Doug Auld
Doug Auld

AULD: Midget Racing Isn’t A Contact Sport

How did midget racing become a full contact sport? To anyone watching over the years, the shift has been obvious, and more and more drivers are openly expressing concerns as well.

It was always understood that “rubbin’ is racing” and “trading paint” were terms that applied to stock cars, not open-wheel racing. But today, seeing drivers either deliberately punt another driver to gain a position or to launch careless “slide and pray” banzai attempts at slide jobs has become common.

It may have begun years ago at the Chili Bowl – ironically, the biggest and most prestigious midget event of the year. It is also the event that helped revitalize midget racing, as car counts for midget events were dismal for years, so its impact and influence on the sport is huge.

While fans know the Chili Bowl as some of the most exciting racing of the season (in all of motorsports), in the pits, the saying, “If you aren’t beatin’ and bangin’ you aren’t Chili Bowl racing” has been around for years.

Part of the appeal of the Chili Bowl is that the track is a small bullring, and over time there became a perception among many racers that due to the track size it’s safe to make contact in order to gain a position. I’d like to think that the term “Chili Bowl racing” would bring to mind three-wide action, with cars passing on the bottom, in the middle, and on the top.

However, over the years many racers grew to believe that “Chili Bowl racing” was a hyper-aggressive form of full contact sport; whatever it takes to make the pass.

After the majority of wrecks at the Chili Bowl, cars are rolled back over with either minor damage, or oftentimes completely unscathed, and are pushed back off without even a single bent radius rod. There have been relatively few serious injuries over the 35-year history of the event.

Combine that with well over 300 entries and only 24 spots in the Saturday night A-Main, and drivers feel justified in making aggressive moves they would never dream of attempting at more dangerous speedplants like the Belleville (Kan.) High Banks or Ohio’s Eldora Speedway.

To be clear, I don’t blame anyone connected with the Chili Bowl. If Emmett Hahn had begun attempting to issue judgement calls after accidents, the event would have been ruined. When you put multiple race cars in a confined space and run them as fast as you can, there will be accidents.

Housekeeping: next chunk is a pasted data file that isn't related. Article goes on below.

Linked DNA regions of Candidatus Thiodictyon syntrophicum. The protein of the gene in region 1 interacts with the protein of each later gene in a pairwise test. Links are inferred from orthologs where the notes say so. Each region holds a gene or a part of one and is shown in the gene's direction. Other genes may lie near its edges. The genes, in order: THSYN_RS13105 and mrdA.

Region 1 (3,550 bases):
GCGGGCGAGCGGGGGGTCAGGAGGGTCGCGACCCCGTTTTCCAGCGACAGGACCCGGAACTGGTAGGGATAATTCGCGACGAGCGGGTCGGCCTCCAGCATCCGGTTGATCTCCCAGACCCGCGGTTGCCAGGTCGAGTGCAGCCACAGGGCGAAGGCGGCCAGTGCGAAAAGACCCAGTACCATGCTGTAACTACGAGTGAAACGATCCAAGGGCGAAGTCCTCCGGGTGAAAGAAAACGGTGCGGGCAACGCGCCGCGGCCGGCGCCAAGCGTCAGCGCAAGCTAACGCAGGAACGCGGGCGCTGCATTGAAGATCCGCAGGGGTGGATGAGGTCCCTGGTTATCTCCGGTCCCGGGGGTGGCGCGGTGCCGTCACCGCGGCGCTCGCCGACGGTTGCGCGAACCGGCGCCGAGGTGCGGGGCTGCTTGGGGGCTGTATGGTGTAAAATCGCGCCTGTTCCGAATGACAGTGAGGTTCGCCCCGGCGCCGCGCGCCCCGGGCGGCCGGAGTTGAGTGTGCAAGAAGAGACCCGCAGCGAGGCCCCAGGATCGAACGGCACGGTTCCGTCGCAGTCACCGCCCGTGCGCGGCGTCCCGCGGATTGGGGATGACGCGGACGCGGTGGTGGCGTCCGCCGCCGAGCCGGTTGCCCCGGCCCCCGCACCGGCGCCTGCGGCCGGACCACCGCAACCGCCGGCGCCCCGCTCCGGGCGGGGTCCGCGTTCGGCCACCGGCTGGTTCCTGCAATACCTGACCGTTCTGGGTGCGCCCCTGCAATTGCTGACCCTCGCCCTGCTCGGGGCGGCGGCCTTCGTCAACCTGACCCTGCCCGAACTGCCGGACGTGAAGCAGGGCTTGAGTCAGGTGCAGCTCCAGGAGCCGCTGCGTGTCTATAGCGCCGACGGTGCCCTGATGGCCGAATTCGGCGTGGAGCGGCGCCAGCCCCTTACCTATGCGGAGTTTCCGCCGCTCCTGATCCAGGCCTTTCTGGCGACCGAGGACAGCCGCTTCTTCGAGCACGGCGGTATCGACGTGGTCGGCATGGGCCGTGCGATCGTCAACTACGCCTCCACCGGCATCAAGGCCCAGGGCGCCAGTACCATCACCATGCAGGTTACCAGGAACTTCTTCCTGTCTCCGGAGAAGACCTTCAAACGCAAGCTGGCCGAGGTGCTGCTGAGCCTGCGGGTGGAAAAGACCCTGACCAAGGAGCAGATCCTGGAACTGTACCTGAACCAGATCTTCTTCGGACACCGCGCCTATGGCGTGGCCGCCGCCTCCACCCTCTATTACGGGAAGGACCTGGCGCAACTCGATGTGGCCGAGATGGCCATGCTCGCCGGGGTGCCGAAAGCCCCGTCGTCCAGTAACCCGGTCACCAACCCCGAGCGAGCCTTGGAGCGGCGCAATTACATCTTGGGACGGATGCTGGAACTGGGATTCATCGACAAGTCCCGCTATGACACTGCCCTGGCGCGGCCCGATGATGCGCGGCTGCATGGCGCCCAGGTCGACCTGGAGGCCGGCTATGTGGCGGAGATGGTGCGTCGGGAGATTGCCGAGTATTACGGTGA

2021 Usac Imw Gas City 6 Bryson Brannon Barnhill Triple Battle Randy Crist Photo
Kaylee Bryson (71), Blake Brannon (40) and Bryant Barnhill (17b) race three-wide during Indiana Midget Week action at Gas City I-69 Speedway. (Randy Crist photo)

How could anyone attempt to discern what the intent of each driver was who was involved in each incident – making instant judgement calls regarding whether or not contact between two cars was intentional or accidental and issuing penalties – without quickly creating massive controversy and destroying the entire event?

The Chili Bowl has certainly not been the only midget event to see controversial contact over the years. It’s simply the only event to have a phrase like “Chili Bowl racing” attached to it in that context. These days, racers are “Chili Bowl racing” at every midget event.

It has always been understood that contact between two sprint cars, Silver Crown cars, midgets, micros or minis doesn’t result in “donuts on the door,” but instead results in flipping your ass off, or someone else’s. All of racing is dangerous, but everyone with an IQ higher than that of a pencil eraser has always understood that sprint cars and midgets present a greater risk of injury.

Midget racing’s highlight reels are spectacular compared to those from the stock car divisions.

If you’ve been around the sport for any significant length of time, you’ve seen racers seriously injured and likely even lost friends. So, launching the “I don’t care who I take out” slide job to gain a position is always a dumbass move. And, that applies regardless of the significance of the event.

We may look the other way sometimes when drivers are vying for the checkers on the white flap lap of a premiere finale, but we shouldn’t. No race win is worth the risk of hurting or killing another competitor or, frankly, even tearing up another team’s equipment.

As stated in previous columns, in racing we used to have what I refer to as “The Hewitt Factor.” If you pulled an intentional or careless slide job on Jack Hewitt – or any number of other legendary drivers of the day – he’d walk to your pit after that race, and you’d have a shiner for a while to remind you why you should make your on-track moves more carefully and safely next time. It was a valuable deterrent, which taught young drivers not to develop dangerous habits, as one way or another there would be a price to pay.

These days, Hewitt would be arrested for assault and, instead of learning a valuable, lifelong lesson, the other driver would simply become more emboldened in his stupidity and lack of respect for his fellow competitors.

I only raced sprint cars for a few years. But, throughout those years, I was much more concerned about how I would deal with unintentionally causing an accident that resulted in another driver being seriously injured or killed than I did about being injured myself.

At the end of the day, a trip to victory lane is a trophy and a few dollars. You didn’t just bring about world peace or end hunger in our time. Taking out another driver to win a race is not worth it, and not a sign of driving talent. In fact, it’s the opposite.

If you can’t make a clean pass, don’t make the attempt.End Bug

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